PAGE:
Of all the books in the series, I probably have the most complicated relationship with Harry Potter and the Order of the Phoenix. While it drives me insane that the longest book in the series is the one where Harry is going through his most frustrating phase, it’s nonetheless necessary that he learn to deal with the anger of adolescence. Unfortunately, this leads to very long passages of Harry sulking or yelling at people, and worse, thinking that he’s unlocked All The Answers. He spends the entire book convinced that because he’s the one who’s ultimately going to have to take on Voldemort, that any risk whatsoever to any of his friends and loved ones is unacceptable, and that he must act completely alone. The certitude of adolescence, of that point in one’s life when one is so close to adult perspective and yet due to one tiny but fatal flaw so far away, blinds Harry to the fact that this isolation is exactly what Voldemort wants him to feel, and that his resolute insistence on going it alone plays right into Voldemort’s hands. Fortunately, at the end of the book, after Harry plays into Voldemort’s hands for 800+ pages, he realizes what he’s done wrong, and the endgame of Half-Blood Prince and Deathly Hallows sees a much wiser, more collaborative Harry.
Really, the greatest frustration caused by Order of the Phoenix is that it takes so long for Harry to come to what, for most post-adolescents, is an incredibly obvious solution. The book is a better artistic achievement for this, in a roundabout, counter-intuitive way, though what makes it work as a book is precisely what would doom too faithful a cinematic adaptation. The producers, as well as new screenwriter Michael Goldenberg (taking over for Steve Kloves, who wrote the first four) and director David Yates, realized that Order of the Phoenix needed to be shorter as a movie than it was as a book. And it’s the shortest movie in the series. But it could almost stand to be longer.
Order of the Phoenix was the first movie I missed in theaters, for a variety of not terribly interesting reasons, and I watched it on TV a couple years later. That viewing was a little disorienting. I kept getting the sense that scenes had been edited for television, then I remembered I was watching it on cable. I was confused watching the movie, and I’d read the book. The movie moved, but aside from the broad strokes of Harry vs. Voldemort, very little else made a ton of sense.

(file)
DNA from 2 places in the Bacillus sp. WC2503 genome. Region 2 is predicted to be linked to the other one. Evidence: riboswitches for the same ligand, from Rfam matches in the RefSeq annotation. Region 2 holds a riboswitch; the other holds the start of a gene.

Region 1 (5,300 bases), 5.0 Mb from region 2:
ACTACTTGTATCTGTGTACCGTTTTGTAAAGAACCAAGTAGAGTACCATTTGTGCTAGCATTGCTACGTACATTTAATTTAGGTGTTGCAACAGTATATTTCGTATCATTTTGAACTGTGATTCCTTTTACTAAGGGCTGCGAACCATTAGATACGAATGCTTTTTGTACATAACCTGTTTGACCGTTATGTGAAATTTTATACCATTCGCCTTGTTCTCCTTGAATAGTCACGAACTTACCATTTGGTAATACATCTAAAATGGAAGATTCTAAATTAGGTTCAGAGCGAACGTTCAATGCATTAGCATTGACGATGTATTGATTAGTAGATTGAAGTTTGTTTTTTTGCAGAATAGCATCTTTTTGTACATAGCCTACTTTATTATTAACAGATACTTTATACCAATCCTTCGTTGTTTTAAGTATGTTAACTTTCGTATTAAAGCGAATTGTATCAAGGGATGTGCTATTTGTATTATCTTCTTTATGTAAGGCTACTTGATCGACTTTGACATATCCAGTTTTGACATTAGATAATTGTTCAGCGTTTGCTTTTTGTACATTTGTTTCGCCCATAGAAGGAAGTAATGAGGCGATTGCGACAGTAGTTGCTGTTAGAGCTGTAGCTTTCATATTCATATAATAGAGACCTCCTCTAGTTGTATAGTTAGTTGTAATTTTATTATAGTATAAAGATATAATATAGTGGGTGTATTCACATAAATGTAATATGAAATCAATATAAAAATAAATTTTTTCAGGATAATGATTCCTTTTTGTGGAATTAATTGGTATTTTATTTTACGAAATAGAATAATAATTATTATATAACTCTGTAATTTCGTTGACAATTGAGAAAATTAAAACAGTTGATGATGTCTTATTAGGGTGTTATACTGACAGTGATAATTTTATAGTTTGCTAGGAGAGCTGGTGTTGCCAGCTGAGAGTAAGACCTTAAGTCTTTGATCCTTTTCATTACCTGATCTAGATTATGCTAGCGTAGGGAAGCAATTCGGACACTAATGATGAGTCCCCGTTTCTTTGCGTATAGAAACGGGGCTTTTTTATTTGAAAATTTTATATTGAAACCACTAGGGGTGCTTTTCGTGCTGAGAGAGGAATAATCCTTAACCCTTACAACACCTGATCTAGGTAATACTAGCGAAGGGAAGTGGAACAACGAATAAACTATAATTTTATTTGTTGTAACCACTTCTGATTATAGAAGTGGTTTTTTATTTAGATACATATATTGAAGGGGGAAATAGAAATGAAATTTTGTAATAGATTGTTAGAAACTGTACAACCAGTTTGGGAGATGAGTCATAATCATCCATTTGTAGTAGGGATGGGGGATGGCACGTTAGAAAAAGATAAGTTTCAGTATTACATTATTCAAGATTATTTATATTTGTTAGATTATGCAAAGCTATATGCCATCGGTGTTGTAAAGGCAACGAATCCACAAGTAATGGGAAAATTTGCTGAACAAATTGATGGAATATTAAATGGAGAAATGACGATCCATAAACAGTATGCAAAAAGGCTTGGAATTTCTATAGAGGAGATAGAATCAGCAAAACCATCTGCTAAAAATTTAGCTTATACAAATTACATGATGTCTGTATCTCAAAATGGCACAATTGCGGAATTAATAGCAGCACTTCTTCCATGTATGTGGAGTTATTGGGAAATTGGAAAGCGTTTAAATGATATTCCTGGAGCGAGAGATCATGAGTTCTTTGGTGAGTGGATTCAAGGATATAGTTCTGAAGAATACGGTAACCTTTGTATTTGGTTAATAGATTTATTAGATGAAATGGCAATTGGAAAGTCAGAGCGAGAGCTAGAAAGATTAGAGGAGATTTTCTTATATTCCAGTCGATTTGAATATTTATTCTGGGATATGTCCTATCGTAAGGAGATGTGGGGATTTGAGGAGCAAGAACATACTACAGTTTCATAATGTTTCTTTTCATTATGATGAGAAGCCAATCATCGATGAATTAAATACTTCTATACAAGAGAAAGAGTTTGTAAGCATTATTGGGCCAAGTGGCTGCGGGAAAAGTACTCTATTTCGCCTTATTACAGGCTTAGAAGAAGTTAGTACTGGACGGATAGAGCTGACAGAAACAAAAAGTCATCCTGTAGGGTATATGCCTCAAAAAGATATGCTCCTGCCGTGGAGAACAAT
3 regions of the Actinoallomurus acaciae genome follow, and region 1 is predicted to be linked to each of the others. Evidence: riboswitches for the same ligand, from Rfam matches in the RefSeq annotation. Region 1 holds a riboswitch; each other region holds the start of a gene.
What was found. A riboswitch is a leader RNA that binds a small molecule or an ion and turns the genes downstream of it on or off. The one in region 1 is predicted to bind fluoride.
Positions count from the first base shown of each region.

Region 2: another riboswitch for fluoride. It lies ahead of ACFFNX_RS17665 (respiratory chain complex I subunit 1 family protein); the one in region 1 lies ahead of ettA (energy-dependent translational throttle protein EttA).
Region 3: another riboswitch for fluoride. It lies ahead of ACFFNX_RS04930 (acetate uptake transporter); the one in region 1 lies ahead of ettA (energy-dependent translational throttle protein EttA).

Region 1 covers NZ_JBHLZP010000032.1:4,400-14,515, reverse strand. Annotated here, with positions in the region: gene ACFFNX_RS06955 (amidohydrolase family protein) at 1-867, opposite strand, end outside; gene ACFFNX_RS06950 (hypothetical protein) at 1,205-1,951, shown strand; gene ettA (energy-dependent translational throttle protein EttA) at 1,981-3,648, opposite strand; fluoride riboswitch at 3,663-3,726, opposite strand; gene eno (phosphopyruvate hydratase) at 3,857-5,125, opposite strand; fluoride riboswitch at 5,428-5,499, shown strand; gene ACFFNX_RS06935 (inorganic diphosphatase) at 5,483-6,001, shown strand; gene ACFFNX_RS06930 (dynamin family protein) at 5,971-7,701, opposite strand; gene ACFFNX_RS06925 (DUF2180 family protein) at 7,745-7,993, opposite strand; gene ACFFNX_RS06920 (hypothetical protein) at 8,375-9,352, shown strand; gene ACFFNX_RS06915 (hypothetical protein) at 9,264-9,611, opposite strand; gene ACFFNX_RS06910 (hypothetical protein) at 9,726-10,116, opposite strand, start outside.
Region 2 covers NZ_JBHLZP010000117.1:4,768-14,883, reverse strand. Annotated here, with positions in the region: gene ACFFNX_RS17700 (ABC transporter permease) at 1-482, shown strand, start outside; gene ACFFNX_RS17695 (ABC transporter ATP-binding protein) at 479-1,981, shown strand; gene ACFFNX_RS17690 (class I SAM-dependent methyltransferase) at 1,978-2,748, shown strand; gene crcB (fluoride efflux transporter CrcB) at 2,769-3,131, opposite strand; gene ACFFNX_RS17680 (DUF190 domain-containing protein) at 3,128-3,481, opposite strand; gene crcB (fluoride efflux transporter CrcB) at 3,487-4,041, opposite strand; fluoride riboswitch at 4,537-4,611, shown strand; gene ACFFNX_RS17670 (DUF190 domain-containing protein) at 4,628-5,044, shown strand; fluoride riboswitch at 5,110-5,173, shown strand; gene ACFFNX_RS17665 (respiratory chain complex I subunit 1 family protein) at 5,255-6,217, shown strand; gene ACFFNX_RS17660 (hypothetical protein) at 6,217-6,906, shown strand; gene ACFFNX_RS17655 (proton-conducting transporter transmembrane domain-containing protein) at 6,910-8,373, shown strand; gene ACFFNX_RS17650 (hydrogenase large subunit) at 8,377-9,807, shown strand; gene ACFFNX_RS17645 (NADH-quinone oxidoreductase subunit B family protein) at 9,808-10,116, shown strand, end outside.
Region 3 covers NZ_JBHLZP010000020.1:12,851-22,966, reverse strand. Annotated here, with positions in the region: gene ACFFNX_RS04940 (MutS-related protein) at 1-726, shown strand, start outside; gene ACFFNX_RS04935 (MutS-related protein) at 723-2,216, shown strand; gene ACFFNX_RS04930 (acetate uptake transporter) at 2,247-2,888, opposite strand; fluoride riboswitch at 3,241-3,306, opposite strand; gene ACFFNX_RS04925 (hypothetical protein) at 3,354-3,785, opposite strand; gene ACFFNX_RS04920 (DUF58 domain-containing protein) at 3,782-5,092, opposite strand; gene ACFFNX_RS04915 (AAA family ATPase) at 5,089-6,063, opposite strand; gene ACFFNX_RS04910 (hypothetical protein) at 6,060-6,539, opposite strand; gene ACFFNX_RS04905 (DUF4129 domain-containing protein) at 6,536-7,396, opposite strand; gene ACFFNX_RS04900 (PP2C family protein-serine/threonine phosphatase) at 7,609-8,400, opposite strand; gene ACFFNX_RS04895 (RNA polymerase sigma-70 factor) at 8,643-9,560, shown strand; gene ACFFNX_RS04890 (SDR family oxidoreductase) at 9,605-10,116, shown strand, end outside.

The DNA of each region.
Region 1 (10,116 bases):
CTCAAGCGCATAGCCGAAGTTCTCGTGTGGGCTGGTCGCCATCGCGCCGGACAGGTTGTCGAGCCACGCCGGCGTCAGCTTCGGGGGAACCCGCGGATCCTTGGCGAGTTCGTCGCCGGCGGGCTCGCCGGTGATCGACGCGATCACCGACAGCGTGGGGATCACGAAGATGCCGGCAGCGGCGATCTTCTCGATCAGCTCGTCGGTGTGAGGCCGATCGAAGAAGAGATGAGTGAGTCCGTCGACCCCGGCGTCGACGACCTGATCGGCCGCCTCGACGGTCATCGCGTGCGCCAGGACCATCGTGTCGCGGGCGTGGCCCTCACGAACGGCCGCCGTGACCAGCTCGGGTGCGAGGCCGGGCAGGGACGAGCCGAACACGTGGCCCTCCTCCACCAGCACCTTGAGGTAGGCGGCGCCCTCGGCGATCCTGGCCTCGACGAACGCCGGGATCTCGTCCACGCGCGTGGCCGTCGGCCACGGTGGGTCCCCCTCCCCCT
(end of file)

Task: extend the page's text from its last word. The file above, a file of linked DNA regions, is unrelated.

On second viewing, for this rewatch, the movie wasn’t much more coherent. What I realized was that its narrative lacunae weren’t due to carelessness in Goldenberg’s adaptation, but in a miscalculation as to how much subtlety he and Yates could get away with. For Yates’ part, he does an outstanding job directing, even down to details like a confrontation between McGonagall (Maggie Smith) and Umbridge (Imelda Staunton) on a staircase, where the much smaller Staunton inches up the stairs as she asserts her authority over Smith, whose retort brings her up a step to tower over Staunton again, only to have Staunton exercise her executive privilege, ending up 2-3 steps higher.
The performances are better than they are in any other movie in the series. Daniel Radcliffe’s Harry—who’s been mourning the death of Cedric Diggory by getting a haircut and lifting weights, apparently—is more assured than he’s been in any movie in the series, and he’s spectacularly good at getting Harry’s frustration and anger across without sinking into the Emo Harry abyssal into which lesser actors would disappear, never to be seen acting well again. And no matter how repetitive it gets to say “Alan Rickman is awesome” in every one of these rewatch write-ups, it must be said again and again: Alan Rickman is awesome. He manages to be funny and yet still be Snape; he’s particularly good in his private lessons with Harry.
Of the newcomers, the great George Harris (whom you may know as Katenga in Raiders of the Lost Ark, one of the finest brief supporting performances ever) has little to do as Kingsley Shacklebolt, and Natalia Tena even less as Tonks, but Imelda Staunton commands the movie as Ministry of Magic avatar Dolores Umbridge. She is so loathsome, and every detail of her performance (down to the meowing portraits of cats in her office like the talkative paintings of deceased Hogwarts headmasters in Dumbledore’s office....think about that for a second, but not too long) evokes shuddering horror, culminating in her line “I really hate children,” right before being carried off into the woods by the centaurs. Her performance is so good (and so faithful to Umbridge’s portrayal in the book) that it’s only later that it dawns on you how absent Dumbledore is in this movie. The book features some of Dumbledore’s most dramatic moments, and establishes him as a man of considerable swagger. In the movie, Michael Gambon makes the mistake of remaining true to the horribly misguided choices he made (or that were made for him) in the horrific Goblet of Fire. Shouty Dumbeldore is less on display in Order of the Phoenix, but he still barks at the students to study once. Dumbledore does not bark at students. It is simply not done.
Order of the Phoenix is, despite an occasional excess of confidence that its entire audience has read the book multiple times, a step up from Goblet of Fire. It may not be terribly coherent, but it at least moves, and until the uninspired visual effects take over during the climax, it’s visually compelling. Goblet of Fire was incoherent, had uninspired visual effects, and plodded. So, small steps, and while the bar is quite low, Order of the Phoenix is still the second-best of the first five movies, after Prisoner of Azkaban. Also, it has Luna Lovegood, and that immediately makes it good. LOVEGOOD.